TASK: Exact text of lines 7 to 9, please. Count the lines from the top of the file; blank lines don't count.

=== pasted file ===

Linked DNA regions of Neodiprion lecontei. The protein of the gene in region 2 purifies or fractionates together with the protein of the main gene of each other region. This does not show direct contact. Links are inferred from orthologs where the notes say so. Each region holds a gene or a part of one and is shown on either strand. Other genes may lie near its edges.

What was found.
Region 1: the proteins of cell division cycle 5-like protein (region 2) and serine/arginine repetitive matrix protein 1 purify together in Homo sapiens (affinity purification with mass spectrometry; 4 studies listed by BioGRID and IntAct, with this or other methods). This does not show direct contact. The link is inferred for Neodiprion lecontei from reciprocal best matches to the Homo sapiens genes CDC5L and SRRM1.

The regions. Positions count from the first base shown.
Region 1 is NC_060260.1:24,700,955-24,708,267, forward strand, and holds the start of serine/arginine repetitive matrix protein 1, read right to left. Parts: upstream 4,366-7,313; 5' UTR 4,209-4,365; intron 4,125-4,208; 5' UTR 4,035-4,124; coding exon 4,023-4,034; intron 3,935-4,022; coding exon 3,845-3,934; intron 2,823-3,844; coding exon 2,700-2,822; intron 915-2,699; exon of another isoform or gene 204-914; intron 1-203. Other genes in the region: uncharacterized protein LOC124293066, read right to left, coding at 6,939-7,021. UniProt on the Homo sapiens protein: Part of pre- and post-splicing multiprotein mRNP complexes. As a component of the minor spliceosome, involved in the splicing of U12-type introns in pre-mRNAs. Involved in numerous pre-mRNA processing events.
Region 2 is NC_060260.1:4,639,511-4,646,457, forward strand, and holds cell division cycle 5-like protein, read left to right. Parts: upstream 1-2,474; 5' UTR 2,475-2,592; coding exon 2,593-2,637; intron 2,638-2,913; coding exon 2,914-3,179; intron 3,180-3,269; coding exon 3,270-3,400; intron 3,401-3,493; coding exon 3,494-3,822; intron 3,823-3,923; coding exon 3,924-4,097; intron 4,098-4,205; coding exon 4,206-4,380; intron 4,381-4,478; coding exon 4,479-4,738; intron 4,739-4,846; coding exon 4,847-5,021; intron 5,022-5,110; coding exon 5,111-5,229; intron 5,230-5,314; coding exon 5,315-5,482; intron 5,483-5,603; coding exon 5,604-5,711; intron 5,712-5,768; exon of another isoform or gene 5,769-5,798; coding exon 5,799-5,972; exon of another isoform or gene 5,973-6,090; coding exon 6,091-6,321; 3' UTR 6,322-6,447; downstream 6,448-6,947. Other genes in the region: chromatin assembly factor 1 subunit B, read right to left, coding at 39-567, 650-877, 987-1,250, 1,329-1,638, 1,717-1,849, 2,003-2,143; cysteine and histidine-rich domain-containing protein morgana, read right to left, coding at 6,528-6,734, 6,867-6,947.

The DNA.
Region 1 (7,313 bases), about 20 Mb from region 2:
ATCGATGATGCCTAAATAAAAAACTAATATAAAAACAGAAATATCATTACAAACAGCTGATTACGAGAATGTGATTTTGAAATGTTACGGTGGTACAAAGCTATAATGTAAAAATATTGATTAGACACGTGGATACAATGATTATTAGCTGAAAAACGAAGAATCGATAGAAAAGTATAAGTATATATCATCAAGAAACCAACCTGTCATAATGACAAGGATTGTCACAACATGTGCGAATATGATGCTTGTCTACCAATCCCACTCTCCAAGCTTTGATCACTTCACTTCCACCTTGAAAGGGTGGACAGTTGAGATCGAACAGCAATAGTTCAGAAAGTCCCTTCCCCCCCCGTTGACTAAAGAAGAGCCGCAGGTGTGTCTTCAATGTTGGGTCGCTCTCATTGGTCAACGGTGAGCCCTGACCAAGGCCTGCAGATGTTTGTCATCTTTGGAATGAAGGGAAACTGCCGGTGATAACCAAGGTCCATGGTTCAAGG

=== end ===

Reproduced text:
The DNA.
Region 1 (7,313 bases), about 20 Mb from region 2:
ATCGATGATGCCTAAATAAAAAACTAATATAAAAACAGAAATATCATTACAAACAGCTGATTACGAGAATGTGATTTTGAAATGTTACGGTGGTACAAAGCTATAATGTAAAAATATTGATTAGACACGTGGATACAATGATTATTAGCTGAAAAACGAAGAATCGATAGAAAAGTATAAGTATATATCATCAAGAAACCAACCTGTCATAATGACAAGGATTGTCACAACATGTGCGAATATGATGCTTGTCTACCAATCCCACTCTCCAAGCTTTGATCACTTCACTTCCACCTTGAAAGGGTGGACAGTTGAGATCGAACAGCAATAGTTCAGAAAGTCCCTTCCCCCCCCGTTGACTAAAGAAGAGCCGCAGGTGTGTCTTCAATGTTGGGTCGCTCTCATTGGTCAACGGTGAGCCCTGACCAAGGCCTGCAGATGTTTGTCATCTTTGGAATGAAGGGAAACTGCCGGTGATAACCAAGGTCCATGGTTCAAGG